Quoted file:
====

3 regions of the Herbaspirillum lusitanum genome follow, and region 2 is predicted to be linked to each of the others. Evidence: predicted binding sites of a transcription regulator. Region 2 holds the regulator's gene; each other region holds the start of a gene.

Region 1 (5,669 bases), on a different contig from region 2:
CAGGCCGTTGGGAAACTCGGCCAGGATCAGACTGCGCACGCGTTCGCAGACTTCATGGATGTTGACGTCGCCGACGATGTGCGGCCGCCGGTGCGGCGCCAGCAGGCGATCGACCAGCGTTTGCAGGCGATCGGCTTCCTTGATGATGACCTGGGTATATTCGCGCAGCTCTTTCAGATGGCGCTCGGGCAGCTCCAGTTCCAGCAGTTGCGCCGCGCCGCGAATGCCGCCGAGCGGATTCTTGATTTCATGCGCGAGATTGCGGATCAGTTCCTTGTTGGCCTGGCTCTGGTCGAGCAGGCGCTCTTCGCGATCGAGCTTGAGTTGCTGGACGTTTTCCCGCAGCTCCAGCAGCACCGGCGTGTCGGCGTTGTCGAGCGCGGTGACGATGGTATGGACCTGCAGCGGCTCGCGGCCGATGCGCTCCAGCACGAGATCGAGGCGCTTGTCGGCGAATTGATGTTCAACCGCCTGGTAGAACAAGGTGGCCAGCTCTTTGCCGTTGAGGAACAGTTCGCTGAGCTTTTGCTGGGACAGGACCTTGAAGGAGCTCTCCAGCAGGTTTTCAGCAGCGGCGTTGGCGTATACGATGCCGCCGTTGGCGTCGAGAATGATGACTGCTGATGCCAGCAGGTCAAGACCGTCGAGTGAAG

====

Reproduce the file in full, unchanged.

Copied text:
3 regions of the Herbaspirillum lusitanum genome follow, and region 2 is predicted to be linked to each of the others. Evidence: predicted binding sites of a transcription regulator. Region 2 holds the regulator's gene; each other region holds the start of a gene.

Region 1 (5,669 bases), on a different contig from region 2:
CAGGCCGTTGGGAAACTCGGCCAGGATCAGACTGCGCACGCGTTCGCAGACTTCATGGATGTTGACGTCGCCGACGATGTGCGGCCGCCGGTGCGGCGCCAGCAGGCGATCGACCAGCGTTTGCAGGCGATCGGCTTCCTTGATGATGACCTGGGTATATTCGCGCAGCTCTTTCAGATGGCGCTCGGGCAGCTCCAGTTCCAGCAGTTGCGCCGCGCCGCGAATGCCGCCGAGCGGATTCTTGATTTCATGCGCGAGATTGCGGATCAGTTCCTTGTTGGCCTGGCTCTGGTCGAGCAGGCGCTCTTCGCGATCGAGCTTGAGTTGCTGGACGTTTTCCCGCAGCTCCAGCAGCACCGGCGTGTCGGCGTTGTCGAGCGCGGTGACGATGGTATGGACCTGCAGCGGCTCGCGGCCGATGCGCTCCAGCACGAGATCGAGGCGCTTGTCGGCGAATTGATGTTCAACCGCCTGGTAGAACAAGGTGGCCAGCTCTTTGCCGTTGAGGAACAGTTCGCTGAGCTTTTGCTGGGACAGGACCTTGAAGGAGCTCTCCAGCAGGTTTTCAGCAGCGGCGTTGGCGTATACGATGCCGCCGTTGGCGTCGAGAATGATGACTGCTGATGCCAGCAGGTCAAGACCGTCGAGTGAAG